Obituary: Julian Abele Cook Jr.


Judge Julian Abele Cook Jr., who served on the federal court bench in Detroit for 36 years, died May 16 in Silver Spring, Md. He was 86.

Cook was appointed U.S. District judge for the Eastern District of Michigan by President Jimmy Carter on Sept. 23, 1978.

He served as chief judge of the court from 1990 through 1996 and was a senior judge until leaving the bench in September 2014.

One of his last high-profile cases was the federal government’s oversight of the Detroit police department due to excessive force, illegal arrests and other problems.

In 1986, Cook presided over a criminal trial involving auto executive John DeLorean. He was acquitted.

Cook was in private practice prior to his appointment to the bench and also was an adjunct professor at the University of Detroit School of Law from 1971 to 1978.

Additionally, he was special assistant attorney general for the state of Michigan from 1968 to 1978.

Cook received his B.A. from Pennsylvania State University and his law degrees from Georgetown University and the University of Virginia School of Law.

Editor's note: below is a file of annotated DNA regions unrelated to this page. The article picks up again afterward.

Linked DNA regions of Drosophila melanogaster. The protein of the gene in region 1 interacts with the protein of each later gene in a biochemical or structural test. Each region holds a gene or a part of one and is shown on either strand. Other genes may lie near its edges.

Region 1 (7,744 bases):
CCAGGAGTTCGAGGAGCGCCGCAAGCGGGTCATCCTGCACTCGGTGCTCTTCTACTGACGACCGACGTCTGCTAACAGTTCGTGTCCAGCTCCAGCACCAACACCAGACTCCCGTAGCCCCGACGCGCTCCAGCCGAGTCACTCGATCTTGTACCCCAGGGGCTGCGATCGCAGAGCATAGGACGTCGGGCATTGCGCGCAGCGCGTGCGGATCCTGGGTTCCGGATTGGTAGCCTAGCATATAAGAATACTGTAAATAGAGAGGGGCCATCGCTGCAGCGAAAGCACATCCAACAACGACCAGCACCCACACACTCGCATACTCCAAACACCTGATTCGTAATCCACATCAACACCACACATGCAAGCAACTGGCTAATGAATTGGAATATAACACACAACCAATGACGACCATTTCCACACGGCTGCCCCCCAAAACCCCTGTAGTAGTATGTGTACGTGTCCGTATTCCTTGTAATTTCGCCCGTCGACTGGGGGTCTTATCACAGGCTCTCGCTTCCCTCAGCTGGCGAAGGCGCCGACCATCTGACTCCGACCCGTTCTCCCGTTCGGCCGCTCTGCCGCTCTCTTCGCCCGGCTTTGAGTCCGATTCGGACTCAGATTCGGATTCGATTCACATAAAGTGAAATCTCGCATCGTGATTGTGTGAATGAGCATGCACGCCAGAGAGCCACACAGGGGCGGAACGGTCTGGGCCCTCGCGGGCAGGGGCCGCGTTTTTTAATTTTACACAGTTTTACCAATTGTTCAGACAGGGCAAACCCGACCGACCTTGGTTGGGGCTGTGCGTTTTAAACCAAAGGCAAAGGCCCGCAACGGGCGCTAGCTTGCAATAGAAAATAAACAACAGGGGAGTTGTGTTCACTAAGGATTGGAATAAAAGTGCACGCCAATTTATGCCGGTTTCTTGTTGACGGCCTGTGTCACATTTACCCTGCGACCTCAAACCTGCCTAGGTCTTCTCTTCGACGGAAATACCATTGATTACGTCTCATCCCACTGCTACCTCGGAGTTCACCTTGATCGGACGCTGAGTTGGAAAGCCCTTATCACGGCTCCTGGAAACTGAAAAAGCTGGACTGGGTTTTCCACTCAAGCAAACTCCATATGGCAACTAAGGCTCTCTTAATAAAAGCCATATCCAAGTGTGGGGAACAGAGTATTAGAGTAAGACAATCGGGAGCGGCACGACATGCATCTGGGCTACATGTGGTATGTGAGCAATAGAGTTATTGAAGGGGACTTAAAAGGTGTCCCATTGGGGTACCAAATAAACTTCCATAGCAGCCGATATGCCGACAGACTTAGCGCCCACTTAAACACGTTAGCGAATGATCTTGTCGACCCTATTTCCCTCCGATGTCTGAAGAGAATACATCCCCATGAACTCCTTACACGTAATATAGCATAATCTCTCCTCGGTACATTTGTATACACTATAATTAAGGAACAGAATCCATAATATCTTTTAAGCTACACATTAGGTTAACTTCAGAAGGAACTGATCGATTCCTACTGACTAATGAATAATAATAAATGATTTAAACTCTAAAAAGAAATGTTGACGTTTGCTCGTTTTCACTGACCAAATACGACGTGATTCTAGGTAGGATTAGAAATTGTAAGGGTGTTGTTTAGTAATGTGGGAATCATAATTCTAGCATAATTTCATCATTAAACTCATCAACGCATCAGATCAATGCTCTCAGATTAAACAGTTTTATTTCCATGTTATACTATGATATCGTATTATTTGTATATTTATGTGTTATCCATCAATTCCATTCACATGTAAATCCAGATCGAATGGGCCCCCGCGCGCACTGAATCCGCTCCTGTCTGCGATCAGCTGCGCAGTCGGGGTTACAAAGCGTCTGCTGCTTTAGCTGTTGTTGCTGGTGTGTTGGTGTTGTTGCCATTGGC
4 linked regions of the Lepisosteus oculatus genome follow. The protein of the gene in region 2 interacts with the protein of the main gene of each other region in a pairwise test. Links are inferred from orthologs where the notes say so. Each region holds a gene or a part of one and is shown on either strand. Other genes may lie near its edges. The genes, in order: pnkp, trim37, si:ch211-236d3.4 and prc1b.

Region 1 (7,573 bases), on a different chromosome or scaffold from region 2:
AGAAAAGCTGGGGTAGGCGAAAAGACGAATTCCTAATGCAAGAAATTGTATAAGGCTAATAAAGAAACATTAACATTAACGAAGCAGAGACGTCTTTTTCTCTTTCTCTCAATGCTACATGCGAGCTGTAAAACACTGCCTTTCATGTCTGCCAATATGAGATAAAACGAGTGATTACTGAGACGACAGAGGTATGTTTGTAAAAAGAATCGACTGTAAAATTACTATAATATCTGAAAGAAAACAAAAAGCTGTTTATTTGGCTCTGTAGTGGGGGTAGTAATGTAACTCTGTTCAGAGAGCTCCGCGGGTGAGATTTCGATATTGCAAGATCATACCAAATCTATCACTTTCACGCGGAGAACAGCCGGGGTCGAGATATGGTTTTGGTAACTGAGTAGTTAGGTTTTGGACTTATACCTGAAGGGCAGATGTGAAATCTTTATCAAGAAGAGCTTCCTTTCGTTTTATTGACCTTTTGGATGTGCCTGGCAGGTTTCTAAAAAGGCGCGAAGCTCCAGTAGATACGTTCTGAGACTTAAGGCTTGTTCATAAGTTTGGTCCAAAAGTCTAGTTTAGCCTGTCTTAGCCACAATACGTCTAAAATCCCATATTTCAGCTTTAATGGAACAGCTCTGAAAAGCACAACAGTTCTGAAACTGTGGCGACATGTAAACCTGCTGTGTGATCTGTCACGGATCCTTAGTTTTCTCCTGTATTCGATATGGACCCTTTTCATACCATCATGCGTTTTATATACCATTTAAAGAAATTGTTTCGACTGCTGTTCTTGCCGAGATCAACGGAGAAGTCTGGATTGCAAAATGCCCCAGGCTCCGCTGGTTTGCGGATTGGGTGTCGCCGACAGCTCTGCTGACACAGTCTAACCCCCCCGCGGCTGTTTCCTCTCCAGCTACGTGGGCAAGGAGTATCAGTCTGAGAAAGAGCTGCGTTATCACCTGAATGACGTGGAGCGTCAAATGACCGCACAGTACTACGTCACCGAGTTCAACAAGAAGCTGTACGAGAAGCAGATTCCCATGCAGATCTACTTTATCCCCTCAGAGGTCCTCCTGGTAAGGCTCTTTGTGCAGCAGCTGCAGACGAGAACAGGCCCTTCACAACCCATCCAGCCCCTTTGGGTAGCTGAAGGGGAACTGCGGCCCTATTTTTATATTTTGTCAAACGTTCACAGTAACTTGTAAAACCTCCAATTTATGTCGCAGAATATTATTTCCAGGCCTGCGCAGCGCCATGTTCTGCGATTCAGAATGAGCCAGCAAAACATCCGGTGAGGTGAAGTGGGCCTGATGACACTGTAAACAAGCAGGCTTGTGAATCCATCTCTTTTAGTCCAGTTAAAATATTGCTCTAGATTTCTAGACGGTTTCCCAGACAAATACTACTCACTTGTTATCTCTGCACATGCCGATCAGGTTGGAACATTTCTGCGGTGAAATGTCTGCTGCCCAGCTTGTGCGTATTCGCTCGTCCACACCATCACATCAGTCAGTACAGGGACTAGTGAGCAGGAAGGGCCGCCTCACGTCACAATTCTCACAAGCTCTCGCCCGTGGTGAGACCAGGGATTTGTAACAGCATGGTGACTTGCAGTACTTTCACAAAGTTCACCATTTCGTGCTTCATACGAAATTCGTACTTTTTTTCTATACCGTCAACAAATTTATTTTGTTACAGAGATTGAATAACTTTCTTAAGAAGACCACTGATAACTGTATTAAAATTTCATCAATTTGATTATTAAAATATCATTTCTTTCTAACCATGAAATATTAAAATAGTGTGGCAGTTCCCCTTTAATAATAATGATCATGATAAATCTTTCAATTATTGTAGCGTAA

He served in the U.S. Army Signal Corps as 1st lieutenant from 1952 to 1954.

Over the span of his professional career, Cook was the recipient of many civic honors and awards. Some of these include the Champion of Justice Award from the State Bar of Michigan, Brotherhood Award from the Jewish War Veterans of the United States of America, Renowned Jurist Award from Friends of the African Art, Presidential Award from the North Oakland County Chapter of NAACP, and Humanitarian Award from Pontiac City Wide Choir Union.

He was twice voted one of the “most  respected judges in Michigan” by subscribers of Michigan Lawyers Weekly, and “Boss of the Year” by the Oakland County Legal Secretaries Association.

Cook was a member of numerous professional organizations including the American Bar Association, Federal Bar Association, State Bar of Michigan, Association of Black Judges of Michigan, American Law Institute, Mediation Tribunal Association, Judicial Conference of the United States and the United States Sentencing Commission.

Federal Judge Victoria Roberts said Cook repeatedly encouraged her to apply to become a judge. She says she was inspired by Cook’s “patience, kindness and demeanor on the bench.”
Additional details provided by The Associated Press.